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A 150-seat eatery from Orazio D'Elia with a pizza oven, an Italian cocktail list and an outdoor aperitivo deck.
By Monique Lane
September 14, 2017
By Monique Lane
September 14, 2017

UPDATE: MAY 13, 2020 — Matteo is reopening for dine-in service from Friday, May 15. It's taking bookings of groups of five to ten people 10 for lunch and dinner, from Friday to Sunday this week. From next week, it will be open for dinner service on Thursday, plus lunch and dinner Friday to Sunday. There will be a minimum spend of $110. To book, head here.


If you could picture the kind of restaurant you'd like in your neighbourhood, you'd probably picture Matteo.  A new opening in the old Limoncello digs in Double Bay, Matteo is brought the labour of chef Orazio D'Elia (Da Orazio Pizza and Porchetta), Eddie Levy (KittyhawkLobo Plantation and Darlo Country Club) and Adam Abrams (also of Darlo Country Club and The Island). Together, they've teamed simple Italian food with friendly service, great booze and a thumping big pizza oven.

The persuasive simplicity of D'Elia's cooking is personified in the buffalo mozzarella on lemon leaves ($12). The dish of the night, the inedible leaves have blobs of the soft cheese placed on top of them for a quick trip in the wood-fired oven. The oils and fragrance of the leaves impart a subtle citrus flavour that takes the cheesy goodness to a new level. Chilli dusted calamari ($15) is tender, crunchy and with a little heat is  an easy win with a couple of Birra Ichnusa ($10) — that is, some Sicilian lagers.

The first thing you notice walking into the space is the deceptively simple, and really beautiful design. The full grey terrazzo marble bar, painted brick walls and diamond tiles — both in cream — and blonde timber tables and chairs. But the real hero is the sizeable exposed kitchen and matte white cladded wood-fired pizza oven with the most beautiful pale mint panelling encasing it. It manages to feel bright and summery but also intimate and stylish for the evening. Bravo.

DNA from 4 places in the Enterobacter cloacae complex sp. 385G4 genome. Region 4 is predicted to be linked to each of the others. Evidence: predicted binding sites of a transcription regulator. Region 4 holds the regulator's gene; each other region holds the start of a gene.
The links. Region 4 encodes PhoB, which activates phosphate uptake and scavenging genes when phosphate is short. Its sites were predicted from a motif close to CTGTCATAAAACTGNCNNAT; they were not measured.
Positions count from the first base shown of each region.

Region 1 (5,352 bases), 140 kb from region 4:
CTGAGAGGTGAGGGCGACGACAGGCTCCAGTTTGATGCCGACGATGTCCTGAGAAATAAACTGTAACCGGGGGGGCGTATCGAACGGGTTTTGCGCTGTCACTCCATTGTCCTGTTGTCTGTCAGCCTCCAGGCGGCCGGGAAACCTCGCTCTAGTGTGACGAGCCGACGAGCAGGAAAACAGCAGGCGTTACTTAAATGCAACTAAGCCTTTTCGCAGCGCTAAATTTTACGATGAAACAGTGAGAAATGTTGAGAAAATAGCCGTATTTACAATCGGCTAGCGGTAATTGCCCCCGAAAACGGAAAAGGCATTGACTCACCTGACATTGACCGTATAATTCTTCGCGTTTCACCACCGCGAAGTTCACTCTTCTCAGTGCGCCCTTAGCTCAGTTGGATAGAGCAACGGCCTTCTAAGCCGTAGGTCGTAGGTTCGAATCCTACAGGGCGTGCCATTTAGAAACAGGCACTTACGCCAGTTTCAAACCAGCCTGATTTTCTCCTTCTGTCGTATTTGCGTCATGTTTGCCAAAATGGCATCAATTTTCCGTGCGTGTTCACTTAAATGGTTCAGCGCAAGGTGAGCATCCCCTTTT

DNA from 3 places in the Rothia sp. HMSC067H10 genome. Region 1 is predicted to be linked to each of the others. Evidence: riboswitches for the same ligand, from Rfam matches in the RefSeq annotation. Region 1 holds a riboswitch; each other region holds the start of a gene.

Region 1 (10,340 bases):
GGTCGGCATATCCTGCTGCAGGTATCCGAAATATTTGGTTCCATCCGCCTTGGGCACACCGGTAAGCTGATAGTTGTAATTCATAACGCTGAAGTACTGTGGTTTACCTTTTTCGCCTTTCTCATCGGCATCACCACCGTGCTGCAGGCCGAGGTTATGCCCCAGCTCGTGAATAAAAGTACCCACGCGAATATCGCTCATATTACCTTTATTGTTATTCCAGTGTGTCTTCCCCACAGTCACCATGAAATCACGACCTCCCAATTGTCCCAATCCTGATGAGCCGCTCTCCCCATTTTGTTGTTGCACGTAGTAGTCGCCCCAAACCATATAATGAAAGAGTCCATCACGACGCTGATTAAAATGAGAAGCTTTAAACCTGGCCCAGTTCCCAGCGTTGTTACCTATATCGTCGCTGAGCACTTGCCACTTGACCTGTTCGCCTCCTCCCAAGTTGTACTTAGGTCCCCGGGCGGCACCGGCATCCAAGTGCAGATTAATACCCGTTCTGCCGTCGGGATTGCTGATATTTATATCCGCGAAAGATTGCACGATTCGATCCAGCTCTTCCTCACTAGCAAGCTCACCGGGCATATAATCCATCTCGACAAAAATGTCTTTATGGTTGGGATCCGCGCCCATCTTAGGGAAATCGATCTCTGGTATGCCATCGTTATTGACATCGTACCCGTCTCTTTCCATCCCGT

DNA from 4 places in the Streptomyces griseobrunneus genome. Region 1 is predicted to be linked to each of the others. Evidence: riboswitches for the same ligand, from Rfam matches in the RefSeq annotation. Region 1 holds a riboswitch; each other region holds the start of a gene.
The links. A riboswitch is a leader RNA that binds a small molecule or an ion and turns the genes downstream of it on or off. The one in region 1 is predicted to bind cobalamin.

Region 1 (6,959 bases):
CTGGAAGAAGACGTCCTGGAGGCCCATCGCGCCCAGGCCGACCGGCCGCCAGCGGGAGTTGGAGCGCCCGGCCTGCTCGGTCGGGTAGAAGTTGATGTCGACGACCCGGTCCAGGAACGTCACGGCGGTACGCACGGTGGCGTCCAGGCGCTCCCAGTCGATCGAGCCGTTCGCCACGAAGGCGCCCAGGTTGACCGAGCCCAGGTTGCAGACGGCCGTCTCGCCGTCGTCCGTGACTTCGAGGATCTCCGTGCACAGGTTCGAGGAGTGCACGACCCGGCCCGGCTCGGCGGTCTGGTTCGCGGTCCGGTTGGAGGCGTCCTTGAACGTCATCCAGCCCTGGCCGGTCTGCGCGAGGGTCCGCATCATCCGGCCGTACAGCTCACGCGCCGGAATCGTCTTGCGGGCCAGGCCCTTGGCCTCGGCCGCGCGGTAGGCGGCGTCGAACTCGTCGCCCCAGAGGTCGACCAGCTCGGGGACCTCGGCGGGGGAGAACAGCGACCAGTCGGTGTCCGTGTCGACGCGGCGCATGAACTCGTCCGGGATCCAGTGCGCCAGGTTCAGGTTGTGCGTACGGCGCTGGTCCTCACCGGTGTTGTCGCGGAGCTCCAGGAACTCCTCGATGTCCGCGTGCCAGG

The linguini hits all the right notes with soft, fresh pasta, cherry tomatoes, a hint of chilli and generous chunks of scampi; it has everything you want from a dish like this — the only thing it could have done well with is a touch more salt. The staff are confident, quick and on-point with a wine suggestion of a crisp Fattoria Uccelliera Pinot Bianco Viognier ($15) from Italy.

Fans of D'Orazio will recognise the pizza formula here: a charred, soft base and sparse, quality ingredients. The funghi option ($24) with fior di latte, stracchino cheese, forest mushrooms and pork sausages manages to be big on flavour without being too rich. The veal rib eye too ($35), which is served simply with some lemon can have the tendency to be tough, but the meat remains tender even with the crunchy deep brown crumb casing.

Finish the night off with a Fernet-Branca amaro ($10.50) and tiramisu ($12) and things are looking good. The simplicity of the formula, but the confidence in its delivery makes this a very lovely local indeed.

Images: Steven Woodburn.

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